I joined the Creating Change host committee with two other members of Asexuals of the Mid-Atlantic.
I attended the first ClexaCon, a fandom convention geared towards LGBTQ+ women that explicitly was going to have one session focused on asexuality, which helped me feel included and encouraged me to attend. I enjoyed the session, presented by Sara Beth Brooks, who founded Asexual Awareness Week.
I spoke as an individual outspoken asexual on a podcast that no longer is online, discussing my point of view on pride parades as an asexual who had only attended one pride parade so far in my life at the time of the recording, among a group of individuals who all happened to be trans and nonbinary except for me, all of them also discussing a spectrum of experiences. I did my best to speak to the experiences of aces who are uncomfortable by the celebration of overt sexuality and don’t find attending pride accessible, while also capturing the joy many aces can find in attending a pride parade.
Meanwhile, 2017 was when a number of us seriously started to consider the logistics of aces marching in pride—the amount of money we’d need (hundreds of dollars was required to register) and the amount of marchers we’d need. We considered how Asexuals of the Mid-Atlantic was a social group, and some of us felt a separate activist group was starting to be needed.
In September, I put effort into writing a compelling personal essay to submit to The Asexual (which was later renamed to AZE), which was published on October 1st publicly, “An Asexual Awakening”. This was writing I wanted to be more polished than my blogging, and also more accessible to a wider audience. I’m proud of how I ultimately captured my sex-aversion and how I have never had a libido of any kind, as well as how not having a libido made me feel broken.
Also in October 2017, while a group of aces sat in my house and at least one or two joined by web call, we discussed potential names for the non-profit organization we had decided to start. I helped co-found The Ace and Aro Advocacy Project (TAAAP), although the name we came up with in my living room was The Asexual Awareness Project (that would be changed later, as our activism evolved).
I went onto Zazzle’s website and ordered a number of ace, aro, and pan pride buttons, feeling like I wanted to be carrying around pride on my purse or my backpack I carried to-and-from my job each day. I prioritized my asexuality in my choices of purchases, but enjoyed showing off all three of my pride flags. This was actually the beginning of me growing to feel the pan flag was my own. (I remembered in 2016 seeing the pan flag and not recognizing it, needing to ask which flag it was. Oh, how much had changed!)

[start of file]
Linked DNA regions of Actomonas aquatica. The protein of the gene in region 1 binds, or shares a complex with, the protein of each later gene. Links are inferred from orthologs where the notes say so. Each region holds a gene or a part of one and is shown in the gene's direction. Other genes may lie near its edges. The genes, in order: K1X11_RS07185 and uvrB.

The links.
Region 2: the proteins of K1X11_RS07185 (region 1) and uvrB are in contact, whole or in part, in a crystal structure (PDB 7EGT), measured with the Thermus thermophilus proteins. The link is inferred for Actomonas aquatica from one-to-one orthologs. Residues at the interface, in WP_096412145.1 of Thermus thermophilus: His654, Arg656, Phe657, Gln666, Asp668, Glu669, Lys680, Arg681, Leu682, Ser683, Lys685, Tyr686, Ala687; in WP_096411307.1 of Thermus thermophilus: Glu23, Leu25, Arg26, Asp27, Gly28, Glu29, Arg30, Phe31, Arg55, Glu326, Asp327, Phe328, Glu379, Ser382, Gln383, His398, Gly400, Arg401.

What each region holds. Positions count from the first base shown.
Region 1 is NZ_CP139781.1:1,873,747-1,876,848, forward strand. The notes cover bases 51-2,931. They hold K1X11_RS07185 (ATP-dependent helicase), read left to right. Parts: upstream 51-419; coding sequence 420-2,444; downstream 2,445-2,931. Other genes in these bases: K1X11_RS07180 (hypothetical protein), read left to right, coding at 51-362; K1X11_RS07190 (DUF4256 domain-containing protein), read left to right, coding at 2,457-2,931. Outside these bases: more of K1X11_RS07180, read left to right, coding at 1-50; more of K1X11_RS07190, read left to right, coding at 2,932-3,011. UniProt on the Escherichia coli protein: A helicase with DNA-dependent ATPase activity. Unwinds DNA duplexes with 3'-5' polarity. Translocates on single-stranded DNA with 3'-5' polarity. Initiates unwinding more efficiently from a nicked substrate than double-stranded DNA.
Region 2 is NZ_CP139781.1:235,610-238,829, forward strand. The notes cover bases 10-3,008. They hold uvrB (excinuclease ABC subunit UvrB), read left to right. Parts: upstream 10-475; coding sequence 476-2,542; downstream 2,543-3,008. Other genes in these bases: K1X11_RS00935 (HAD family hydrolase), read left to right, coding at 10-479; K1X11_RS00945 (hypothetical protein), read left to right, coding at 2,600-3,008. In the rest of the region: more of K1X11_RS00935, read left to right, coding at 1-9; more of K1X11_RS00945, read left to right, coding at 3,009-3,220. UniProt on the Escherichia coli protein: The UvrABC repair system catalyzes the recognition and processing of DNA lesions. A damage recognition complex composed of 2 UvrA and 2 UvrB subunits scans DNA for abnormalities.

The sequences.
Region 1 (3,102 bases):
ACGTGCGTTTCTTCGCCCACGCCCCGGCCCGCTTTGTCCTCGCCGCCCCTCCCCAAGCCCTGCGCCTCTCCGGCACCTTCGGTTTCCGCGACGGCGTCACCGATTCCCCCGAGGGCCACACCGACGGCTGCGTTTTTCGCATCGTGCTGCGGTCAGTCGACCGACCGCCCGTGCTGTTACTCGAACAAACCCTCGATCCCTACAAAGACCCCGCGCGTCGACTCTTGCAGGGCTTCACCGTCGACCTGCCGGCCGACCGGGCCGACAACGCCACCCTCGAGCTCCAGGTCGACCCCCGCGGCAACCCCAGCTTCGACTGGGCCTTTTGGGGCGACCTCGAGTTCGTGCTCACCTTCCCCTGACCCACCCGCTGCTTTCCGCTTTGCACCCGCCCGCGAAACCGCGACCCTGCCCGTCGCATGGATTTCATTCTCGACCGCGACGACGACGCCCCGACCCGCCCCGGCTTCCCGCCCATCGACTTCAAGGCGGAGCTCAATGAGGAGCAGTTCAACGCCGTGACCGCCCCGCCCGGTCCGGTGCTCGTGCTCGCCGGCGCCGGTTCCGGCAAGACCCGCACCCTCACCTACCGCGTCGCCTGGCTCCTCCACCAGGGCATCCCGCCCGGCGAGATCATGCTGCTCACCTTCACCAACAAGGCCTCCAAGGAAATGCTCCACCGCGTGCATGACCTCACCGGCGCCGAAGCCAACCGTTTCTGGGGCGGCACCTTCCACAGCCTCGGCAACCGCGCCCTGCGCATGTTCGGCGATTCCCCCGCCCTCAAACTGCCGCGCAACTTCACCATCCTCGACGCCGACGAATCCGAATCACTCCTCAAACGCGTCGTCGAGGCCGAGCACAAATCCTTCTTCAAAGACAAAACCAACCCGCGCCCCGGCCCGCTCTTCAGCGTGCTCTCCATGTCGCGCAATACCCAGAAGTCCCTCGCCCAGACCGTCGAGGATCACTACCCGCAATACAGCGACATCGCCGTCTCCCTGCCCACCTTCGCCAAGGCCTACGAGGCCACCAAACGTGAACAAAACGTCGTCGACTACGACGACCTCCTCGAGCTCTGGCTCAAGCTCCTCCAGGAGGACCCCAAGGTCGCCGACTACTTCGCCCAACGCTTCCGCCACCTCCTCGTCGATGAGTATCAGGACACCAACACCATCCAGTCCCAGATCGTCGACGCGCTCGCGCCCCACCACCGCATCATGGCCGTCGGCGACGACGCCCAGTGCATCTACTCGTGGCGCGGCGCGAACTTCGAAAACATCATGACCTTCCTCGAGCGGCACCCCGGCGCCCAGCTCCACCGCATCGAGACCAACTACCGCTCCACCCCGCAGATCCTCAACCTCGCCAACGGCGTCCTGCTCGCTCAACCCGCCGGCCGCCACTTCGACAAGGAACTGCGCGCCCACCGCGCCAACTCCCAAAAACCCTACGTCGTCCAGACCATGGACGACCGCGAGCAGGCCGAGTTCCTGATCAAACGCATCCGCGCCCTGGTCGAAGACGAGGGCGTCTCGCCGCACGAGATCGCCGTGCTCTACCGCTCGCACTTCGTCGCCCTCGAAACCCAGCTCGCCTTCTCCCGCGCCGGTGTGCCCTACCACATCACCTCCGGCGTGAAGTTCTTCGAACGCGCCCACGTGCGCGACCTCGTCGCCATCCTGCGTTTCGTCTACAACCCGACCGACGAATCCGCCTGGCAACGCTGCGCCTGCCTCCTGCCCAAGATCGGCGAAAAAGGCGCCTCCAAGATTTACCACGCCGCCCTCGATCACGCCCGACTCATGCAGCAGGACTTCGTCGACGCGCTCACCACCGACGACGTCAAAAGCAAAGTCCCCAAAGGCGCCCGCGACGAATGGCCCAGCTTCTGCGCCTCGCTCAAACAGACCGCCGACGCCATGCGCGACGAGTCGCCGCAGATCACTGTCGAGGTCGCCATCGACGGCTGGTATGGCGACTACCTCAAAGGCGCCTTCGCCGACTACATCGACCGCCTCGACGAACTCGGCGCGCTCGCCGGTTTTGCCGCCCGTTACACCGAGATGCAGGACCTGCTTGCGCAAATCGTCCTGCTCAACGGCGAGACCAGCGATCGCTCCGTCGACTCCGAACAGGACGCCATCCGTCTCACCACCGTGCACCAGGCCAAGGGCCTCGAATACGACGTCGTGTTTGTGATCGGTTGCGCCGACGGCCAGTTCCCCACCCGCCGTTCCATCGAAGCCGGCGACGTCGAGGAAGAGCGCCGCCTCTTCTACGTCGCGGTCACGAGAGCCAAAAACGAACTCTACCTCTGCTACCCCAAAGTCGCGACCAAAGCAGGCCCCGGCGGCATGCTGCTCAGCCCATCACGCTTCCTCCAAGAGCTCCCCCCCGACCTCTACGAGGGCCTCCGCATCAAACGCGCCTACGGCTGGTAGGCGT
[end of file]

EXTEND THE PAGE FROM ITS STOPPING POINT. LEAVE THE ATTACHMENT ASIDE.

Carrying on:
I was 27 years old by this point, and my queerplatonic partner had traumatized me with his ghosting method of breaking up with me (our second and final breakup) in May of 2017.
Then 6 months later, in November 2017, unexpected circumstances dictated that the podcast I had been helping co-host for a year and a half had to abruptly end. I was asked by friends if I might start up another atheism-related podcast, and I formed the idea immediately that no, I wasn’t passionate enough about atheism, and if I were to start another podcast, it would be a podcast themed around one or both of my two biggest interests at the time, asexuality and fandom.
In 2018, I started that podcast, Aceterpretations. I recruited two co-hosts and the three of us made it happen. (I personally hope we can increase our extremely slow release schedule at some point.)
I presented on an Asexuality 101 workshop and also on the Asexual, Gray-Asexual, and Aromantic Spectrum Caucus for the January 2018 Creating Change conference, my first time ever presenting at a conference.
2018 was indeed a year of a number of firsts for me. I bought my first and favorite ace necklace from Zazzle. I started reading novels with ace characters and hosting ace meetups to discuss them. I painted T-shirts with fabric paint to make my own pride statements, and spent time writing on posters, then marched in Pride for the first time. This was also the first time Washington D.C. had asexuality represented by any contingent in their city’s Pride Parade!
There was so much exciting stuff as TAAAP was getting off the ground. We were beginning to establish our presence and our first projects, and realized we wanted to change our activism focus to include aromanticism in its own right, and I was involved in nearly every single conversation about the direction of TAAAP. I felt like TAAAP was giving me purpose and I felt so passionate about what I was doing